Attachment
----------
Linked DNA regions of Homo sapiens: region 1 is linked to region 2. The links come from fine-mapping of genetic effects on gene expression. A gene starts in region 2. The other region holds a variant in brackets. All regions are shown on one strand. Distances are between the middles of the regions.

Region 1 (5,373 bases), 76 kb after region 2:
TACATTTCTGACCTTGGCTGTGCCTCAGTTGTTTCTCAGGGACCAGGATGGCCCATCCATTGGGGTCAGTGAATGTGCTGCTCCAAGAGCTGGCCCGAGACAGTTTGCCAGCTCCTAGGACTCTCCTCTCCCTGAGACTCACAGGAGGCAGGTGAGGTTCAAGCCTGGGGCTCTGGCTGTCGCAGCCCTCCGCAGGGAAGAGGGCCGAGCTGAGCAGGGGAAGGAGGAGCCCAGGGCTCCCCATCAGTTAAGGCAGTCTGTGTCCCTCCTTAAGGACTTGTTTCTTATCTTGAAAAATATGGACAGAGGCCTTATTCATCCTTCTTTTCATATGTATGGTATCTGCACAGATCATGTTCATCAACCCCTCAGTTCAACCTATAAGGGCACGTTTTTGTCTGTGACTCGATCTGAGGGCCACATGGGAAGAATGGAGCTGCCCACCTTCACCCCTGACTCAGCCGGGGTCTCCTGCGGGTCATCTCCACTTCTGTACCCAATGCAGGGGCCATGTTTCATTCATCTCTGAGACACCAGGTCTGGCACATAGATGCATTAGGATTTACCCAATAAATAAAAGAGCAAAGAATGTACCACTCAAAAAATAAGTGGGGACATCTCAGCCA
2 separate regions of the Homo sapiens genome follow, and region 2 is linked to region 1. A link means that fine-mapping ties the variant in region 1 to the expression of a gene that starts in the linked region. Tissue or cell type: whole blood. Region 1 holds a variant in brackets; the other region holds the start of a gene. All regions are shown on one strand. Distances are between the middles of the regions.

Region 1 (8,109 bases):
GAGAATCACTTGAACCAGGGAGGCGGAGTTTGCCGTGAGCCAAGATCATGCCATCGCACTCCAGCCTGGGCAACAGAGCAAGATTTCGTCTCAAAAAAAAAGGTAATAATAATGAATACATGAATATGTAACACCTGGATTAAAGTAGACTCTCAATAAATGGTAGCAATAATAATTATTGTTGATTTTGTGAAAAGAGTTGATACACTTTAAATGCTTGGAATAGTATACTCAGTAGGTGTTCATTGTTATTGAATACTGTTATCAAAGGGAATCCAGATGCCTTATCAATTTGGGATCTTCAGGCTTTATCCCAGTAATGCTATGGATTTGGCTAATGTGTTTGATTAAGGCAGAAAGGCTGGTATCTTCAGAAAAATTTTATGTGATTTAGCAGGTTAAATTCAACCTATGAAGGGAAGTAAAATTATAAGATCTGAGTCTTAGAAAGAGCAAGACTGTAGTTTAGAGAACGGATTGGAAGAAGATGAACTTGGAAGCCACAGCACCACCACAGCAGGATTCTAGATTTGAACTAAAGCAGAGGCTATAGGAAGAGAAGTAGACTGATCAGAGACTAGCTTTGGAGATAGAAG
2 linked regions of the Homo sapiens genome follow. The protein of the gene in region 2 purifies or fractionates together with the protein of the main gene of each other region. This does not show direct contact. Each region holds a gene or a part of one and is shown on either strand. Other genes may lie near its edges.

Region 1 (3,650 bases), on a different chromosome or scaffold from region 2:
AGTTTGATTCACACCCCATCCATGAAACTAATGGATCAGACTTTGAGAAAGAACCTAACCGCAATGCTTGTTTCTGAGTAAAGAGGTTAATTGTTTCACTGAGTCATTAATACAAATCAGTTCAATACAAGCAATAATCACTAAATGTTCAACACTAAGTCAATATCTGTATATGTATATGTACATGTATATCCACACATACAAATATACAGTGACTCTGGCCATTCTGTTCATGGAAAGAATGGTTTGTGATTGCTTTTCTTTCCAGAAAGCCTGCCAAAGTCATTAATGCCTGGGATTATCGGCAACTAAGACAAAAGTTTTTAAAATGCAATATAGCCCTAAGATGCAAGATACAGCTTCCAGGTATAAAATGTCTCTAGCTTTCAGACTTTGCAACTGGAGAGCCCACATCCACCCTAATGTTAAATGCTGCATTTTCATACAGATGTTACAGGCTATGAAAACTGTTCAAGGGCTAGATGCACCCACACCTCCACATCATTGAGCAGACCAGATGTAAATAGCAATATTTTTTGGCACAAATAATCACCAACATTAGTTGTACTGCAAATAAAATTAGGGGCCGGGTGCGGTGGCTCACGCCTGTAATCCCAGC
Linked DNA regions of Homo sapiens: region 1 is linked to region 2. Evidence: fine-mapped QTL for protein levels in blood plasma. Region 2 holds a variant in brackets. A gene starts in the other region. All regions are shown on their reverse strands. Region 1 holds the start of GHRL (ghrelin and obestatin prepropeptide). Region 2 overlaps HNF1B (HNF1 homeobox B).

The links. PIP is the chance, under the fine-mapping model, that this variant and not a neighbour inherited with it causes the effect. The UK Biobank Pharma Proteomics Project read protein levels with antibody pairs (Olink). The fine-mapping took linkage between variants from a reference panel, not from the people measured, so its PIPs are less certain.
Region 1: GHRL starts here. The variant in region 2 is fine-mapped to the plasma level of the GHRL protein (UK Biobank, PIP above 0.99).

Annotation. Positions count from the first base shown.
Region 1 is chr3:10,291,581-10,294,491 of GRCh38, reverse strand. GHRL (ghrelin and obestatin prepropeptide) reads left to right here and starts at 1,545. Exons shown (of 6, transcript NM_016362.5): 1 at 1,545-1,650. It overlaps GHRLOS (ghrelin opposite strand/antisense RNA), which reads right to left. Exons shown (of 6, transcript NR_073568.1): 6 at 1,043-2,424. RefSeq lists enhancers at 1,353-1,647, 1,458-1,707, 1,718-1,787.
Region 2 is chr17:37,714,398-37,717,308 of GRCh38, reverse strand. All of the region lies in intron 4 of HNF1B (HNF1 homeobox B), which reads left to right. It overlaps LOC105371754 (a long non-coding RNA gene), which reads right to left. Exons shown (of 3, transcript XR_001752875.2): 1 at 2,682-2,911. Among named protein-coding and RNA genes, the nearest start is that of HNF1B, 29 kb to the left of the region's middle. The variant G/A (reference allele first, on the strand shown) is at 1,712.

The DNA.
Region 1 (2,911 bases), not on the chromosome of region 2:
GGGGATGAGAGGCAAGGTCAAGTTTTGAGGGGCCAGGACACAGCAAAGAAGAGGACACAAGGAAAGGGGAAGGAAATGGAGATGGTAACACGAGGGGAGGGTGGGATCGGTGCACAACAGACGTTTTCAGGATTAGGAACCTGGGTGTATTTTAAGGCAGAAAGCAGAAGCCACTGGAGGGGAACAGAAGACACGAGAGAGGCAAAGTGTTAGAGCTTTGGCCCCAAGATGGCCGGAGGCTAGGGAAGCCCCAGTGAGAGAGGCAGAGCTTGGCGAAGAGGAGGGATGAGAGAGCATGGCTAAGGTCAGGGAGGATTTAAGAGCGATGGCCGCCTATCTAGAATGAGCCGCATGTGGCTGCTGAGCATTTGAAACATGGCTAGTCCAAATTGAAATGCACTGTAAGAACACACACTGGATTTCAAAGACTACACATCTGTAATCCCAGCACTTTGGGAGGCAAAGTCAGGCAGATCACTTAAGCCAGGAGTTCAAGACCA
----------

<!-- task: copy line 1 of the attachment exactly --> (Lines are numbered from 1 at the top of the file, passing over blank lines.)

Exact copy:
Linked DNA regions of Homo sapiens: region 1 is linked to region 2. The links come from fine-mapping of genetic effects on gene expression. A gene starts in region 2. The other region holds a variant in brackets. All regions are shown on one strand. Distances are between the middles of the regions.